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Jennifer Nix, an editor, writer, and activist, has a stylish eye when it comes to home decor. And now that she's moved to the San Francisco Bay Area, she's outdone herself on a genius kitchen remodel that was part DIY, part art project, and all cool.
After traveling the world, Nix and her husband, Steve Leonard, finally settled down in Sausalito, CA, in 2015, where they bought a property with two houses.
They rented out the larger home and moved into the smaller, one-bedroom unit, which measures about 600 square feet. "It was a pure fixer-upper," Nix says of the cottage built in the 1880s.
To Nix, the first order of business was removing the eyesore of a kitchen that owed its awful decor to the 1980s. "It was so hideously ugly we had to tear it out immediately," she says.
For a short-term solution that didn't involve a major remodel, Nix thought way out of the box. She remembered from her travels in Italy and Germany that "people typically moved with their kitchens. So that was in the back of my mind."
She wanted something for an Ikea price without the Ikea look. "I was looking for something I could just get in here quickly and would be attractive and lovely to live with." And it had to be small.
But when she searched for mobile kitchens (the kind you might see in a camper) there were none readily available in America. In Europe, the high-concept designs were too pricey.
Once inspiration struck, she called artist and sculptor Jeff Smith. Smith had crafted custom cabinet doors for her Brooklyn Heights rental that were so eye-catching she brought them with her to the Bay Area.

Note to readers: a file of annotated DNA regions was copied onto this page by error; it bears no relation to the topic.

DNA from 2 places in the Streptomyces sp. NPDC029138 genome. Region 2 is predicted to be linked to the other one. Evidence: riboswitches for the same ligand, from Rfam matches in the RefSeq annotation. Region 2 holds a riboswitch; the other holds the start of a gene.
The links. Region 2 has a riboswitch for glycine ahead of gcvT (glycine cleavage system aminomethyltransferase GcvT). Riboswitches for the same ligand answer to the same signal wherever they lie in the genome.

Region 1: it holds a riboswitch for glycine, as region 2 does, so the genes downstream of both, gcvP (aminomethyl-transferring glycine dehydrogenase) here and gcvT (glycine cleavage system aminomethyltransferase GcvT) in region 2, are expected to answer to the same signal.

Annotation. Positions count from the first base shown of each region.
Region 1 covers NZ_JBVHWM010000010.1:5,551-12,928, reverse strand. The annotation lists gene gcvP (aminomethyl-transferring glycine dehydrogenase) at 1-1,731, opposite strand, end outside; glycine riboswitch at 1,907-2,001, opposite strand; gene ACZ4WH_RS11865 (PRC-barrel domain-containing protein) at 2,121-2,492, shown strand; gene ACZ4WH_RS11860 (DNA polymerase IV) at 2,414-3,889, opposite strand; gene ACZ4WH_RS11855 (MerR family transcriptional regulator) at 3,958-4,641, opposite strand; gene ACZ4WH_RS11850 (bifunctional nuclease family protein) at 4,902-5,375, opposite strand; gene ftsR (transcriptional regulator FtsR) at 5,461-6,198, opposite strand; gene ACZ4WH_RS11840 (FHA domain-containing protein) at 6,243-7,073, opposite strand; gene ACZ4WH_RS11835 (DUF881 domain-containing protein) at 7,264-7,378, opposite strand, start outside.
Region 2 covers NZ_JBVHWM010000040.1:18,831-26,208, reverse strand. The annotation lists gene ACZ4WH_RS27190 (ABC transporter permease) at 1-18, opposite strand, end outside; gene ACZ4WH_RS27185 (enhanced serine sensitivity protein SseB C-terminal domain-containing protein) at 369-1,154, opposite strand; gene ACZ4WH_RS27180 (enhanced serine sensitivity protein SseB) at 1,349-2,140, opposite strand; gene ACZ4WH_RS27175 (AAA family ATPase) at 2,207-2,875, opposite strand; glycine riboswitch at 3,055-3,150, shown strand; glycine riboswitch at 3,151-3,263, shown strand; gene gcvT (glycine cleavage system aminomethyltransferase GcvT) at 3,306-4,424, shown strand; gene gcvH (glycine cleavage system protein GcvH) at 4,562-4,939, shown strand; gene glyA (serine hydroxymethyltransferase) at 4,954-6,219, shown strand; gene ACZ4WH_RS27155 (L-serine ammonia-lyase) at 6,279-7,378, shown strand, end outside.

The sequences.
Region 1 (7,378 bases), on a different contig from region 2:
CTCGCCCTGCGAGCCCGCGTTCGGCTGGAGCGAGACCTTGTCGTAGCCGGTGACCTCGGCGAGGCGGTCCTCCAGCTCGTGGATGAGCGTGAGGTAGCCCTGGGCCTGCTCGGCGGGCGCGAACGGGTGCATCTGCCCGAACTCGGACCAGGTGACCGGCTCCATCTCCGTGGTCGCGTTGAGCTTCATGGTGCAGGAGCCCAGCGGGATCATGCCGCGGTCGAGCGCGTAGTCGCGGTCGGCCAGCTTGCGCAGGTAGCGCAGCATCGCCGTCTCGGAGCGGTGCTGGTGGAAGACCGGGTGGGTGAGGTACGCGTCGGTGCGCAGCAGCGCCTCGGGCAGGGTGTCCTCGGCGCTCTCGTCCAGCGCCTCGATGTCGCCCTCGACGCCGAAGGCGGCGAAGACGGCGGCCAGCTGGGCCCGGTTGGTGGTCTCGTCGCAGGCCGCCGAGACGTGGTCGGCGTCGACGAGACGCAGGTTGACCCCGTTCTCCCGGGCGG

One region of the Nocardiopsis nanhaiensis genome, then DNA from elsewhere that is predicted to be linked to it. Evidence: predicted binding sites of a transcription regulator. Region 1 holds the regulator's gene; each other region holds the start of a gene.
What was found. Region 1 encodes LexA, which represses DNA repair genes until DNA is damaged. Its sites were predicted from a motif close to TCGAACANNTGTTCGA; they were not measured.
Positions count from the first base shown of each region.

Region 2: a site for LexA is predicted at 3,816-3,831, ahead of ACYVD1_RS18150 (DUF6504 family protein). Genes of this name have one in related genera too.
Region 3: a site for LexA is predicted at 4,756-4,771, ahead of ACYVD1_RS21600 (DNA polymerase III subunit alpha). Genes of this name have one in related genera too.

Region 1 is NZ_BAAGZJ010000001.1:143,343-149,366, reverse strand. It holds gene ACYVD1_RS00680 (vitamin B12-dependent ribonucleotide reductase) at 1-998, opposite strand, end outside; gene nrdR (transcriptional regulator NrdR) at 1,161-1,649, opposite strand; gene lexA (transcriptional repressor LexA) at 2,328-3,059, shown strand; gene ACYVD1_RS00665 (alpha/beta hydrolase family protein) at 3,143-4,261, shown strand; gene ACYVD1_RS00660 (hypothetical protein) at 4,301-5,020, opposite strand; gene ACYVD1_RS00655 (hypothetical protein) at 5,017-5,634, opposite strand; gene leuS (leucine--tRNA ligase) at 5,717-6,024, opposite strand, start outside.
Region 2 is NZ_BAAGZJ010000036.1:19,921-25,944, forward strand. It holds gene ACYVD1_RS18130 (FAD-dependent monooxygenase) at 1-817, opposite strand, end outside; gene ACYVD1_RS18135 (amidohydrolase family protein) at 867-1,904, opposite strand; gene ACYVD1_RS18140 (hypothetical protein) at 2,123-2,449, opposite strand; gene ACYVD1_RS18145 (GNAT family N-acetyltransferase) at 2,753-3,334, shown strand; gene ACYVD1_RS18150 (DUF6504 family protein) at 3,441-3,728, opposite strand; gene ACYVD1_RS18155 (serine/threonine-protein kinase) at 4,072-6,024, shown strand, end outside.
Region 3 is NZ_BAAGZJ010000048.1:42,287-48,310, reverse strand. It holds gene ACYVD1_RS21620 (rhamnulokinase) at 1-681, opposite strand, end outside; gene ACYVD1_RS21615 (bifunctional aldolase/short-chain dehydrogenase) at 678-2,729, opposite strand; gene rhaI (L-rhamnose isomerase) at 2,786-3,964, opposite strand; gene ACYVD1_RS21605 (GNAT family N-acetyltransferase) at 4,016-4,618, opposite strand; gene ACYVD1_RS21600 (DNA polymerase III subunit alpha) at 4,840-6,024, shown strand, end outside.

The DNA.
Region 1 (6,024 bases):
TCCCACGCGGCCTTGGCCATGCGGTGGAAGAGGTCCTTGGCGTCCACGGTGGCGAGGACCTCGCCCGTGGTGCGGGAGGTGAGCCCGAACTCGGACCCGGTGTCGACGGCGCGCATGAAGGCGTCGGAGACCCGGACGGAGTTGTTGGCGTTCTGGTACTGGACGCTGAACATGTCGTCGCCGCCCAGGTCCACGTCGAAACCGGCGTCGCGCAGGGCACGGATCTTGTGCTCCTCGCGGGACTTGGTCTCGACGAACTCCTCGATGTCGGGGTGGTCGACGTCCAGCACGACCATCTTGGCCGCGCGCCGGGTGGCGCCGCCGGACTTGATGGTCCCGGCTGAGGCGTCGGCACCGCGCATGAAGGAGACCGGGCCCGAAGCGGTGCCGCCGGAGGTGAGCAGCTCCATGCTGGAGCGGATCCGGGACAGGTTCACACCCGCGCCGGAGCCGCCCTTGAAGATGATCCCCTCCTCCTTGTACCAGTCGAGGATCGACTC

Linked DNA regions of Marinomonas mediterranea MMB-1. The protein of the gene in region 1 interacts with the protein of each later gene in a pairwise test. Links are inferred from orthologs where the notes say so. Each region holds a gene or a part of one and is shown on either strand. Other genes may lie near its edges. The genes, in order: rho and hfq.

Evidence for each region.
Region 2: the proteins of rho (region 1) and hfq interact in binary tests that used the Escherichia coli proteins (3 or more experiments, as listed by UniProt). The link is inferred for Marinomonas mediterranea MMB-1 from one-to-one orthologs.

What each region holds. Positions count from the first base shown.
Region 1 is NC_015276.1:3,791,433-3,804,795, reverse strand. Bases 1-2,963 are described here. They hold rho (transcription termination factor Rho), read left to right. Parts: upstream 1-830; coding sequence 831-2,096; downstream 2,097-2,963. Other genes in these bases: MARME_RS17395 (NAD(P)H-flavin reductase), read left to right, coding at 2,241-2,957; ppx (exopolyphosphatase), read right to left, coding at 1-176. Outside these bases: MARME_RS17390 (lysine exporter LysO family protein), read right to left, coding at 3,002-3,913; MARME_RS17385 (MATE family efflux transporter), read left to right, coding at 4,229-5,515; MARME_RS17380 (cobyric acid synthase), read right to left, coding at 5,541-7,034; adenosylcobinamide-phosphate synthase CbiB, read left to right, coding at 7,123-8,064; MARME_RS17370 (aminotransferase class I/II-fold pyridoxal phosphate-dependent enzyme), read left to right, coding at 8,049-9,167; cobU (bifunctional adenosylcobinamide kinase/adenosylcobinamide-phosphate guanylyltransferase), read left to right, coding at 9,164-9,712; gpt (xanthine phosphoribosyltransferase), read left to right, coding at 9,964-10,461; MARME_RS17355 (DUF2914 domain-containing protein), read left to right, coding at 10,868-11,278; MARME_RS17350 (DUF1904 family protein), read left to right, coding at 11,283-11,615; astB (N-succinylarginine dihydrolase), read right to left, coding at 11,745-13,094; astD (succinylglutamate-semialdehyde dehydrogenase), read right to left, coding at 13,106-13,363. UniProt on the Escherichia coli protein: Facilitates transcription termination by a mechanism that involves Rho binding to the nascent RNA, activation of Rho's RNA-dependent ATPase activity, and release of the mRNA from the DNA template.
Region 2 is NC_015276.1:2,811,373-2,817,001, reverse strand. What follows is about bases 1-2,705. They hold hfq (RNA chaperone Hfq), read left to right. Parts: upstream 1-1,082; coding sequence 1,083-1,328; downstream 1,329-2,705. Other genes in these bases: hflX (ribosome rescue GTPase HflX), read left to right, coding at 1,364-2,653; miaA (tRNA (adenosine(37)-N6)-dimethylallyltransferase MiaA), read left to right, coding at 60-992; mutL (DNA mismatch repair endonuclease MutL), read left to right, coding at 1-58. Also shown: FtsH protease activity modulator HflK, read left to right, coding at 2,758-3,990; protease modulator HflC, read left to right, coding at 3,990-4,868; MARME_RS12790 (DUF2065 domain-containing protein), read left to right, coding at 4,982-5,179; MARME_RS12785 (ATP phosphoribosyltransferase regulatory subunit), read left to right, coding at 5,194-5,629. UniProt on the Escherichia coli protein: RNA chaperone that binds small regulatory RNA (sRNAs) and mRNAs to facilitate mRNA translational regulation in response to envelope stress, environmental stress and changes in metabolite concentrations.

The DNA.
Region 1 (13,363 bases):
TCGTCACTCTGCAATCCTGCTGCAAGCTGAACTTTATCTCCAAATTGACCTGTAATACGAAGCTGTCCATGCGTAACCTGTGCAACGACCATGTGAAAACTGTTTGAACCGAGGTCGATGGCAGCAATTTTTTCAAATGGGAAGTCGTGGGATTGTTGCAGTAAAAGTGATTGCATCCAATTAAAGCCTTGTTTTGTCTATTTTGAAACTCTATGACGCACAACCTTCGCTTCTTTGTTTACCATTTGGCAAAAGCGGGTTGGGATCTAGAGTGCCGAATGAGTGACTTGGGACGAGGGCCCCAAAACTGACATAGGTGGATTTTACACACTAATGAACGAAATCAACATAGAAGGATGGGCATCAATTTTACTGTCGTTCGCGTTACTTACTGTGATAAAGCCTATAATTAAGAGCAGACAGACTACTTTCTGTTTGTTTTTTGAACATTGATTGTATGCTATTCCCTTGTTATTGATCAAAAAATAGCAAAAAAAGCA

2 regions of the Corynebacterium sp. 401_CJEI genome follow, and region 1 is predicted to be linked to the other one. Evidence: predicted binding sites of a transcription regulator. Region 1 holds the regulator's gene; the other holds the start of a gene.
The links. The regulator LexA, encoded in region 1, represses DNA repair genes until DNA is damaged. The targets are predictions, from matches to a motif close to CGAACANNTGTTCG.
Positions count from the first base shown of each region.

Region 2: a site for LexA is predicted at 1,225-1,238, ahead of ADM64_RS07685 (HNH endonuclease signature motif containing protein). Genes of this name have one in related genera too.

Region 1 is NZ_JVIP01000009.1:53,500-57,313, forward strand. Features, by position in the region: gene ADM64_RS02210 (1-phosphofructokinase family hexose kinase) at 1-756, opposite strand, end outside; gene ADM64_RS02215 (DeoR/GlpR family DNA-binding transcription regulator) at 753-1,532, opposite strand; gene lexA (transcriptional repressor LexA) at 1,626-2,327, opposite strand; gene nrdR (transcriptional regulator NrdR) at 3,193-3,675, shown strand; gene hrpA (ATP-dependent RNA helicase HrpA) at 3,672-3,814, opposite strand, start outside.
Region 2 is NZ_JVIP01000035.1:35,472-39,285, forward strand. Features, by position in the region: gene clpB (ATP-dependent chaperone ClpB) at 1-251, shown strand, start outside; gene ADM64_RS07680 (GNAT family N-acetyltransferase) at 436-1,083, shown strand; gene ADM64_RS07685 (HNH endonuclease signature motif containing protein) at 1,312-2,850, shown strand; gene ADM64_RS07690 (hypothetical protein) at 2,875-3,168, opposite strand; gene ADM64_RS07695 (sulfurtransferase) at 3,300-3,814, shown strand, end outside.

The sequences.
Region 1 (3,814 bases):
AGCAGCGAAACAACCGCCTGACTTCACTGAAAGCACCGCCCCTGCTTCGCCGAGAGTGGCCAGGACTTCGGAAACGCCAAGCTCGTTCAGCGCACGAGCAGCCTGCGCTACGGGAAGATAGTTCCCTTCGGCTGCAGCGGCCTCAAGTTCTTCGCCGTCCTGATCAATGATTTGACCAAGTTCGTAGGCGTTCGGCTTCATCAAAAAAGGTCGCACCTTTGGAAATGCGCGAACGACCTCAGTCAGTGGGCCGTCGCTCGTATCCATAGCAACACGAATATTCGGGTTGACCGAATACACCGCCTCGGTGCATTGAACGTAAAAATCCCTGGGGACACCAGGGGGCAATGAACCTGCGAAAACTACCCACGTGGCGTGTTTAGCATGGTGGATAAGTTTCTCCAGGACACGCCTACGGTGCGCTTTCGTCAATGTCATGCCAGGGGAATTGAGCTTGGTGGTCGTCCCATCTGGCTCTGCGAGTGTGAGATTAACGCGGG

She asked him to collaborate on the kitchen concept and "he got it right away," Nix recalls. She wanted a fully functional unit to house the appliances (a Breville Smart Oven, a two-burner induction cooktop) and a full-size sink with Grohe fixtures. "Nothing in it is miniature," she adds. Plus, she wanted something she could move by herself.
Smith, who does set design for commercials and films, says, "My thing is using all reclaimed materials and finding practical solutions in an artistic way, and putting things on wheels."
This fused with Nix's thinking: "I want to live lightly on the planet. I want to look at things that I love."
The oak chopping block is left over from another renovation project. A Craftsman tool cart from the 1940s was found on Craigslist. Smith cut it down to three drawers. The doors to the under-sink storage came from an old wardrobe.
"I'm aiming for ramshackle chic," Nix jokes.
After months of acquiring the materials, the kitchen took about two weeks to build and cost about $7,500 (including Smith's airfare, time, and meals). The $3,100 True under-counter fridge was the big-ticket item and sits next to the mobile kitchen.
The entire unit fits snugly along the wall, sharing space with the living room. It is 36 inches high, 25 inches deep, and 7.5 feet long. "Even in my 15-by-15-foot room, I could create an open-concept kitchen with an inspiring view," Nix says.
She's not kidding. The spectacular scene out the window could inspire anyone to volunteer for dish duty.
The "Gypsy Kitchen," as Nix dubbed it, has become a prototype for future kitchens on wheels from Nix and Smith. The two have since launched a fledgling business, ModNomadStudio, to custom-build mobile kitchens.
"We can live artfully in small spaces. It was truly something I needed and what I wanted to look at. That's a cool place for something to come from," Nix says.
It's certainly food for thought.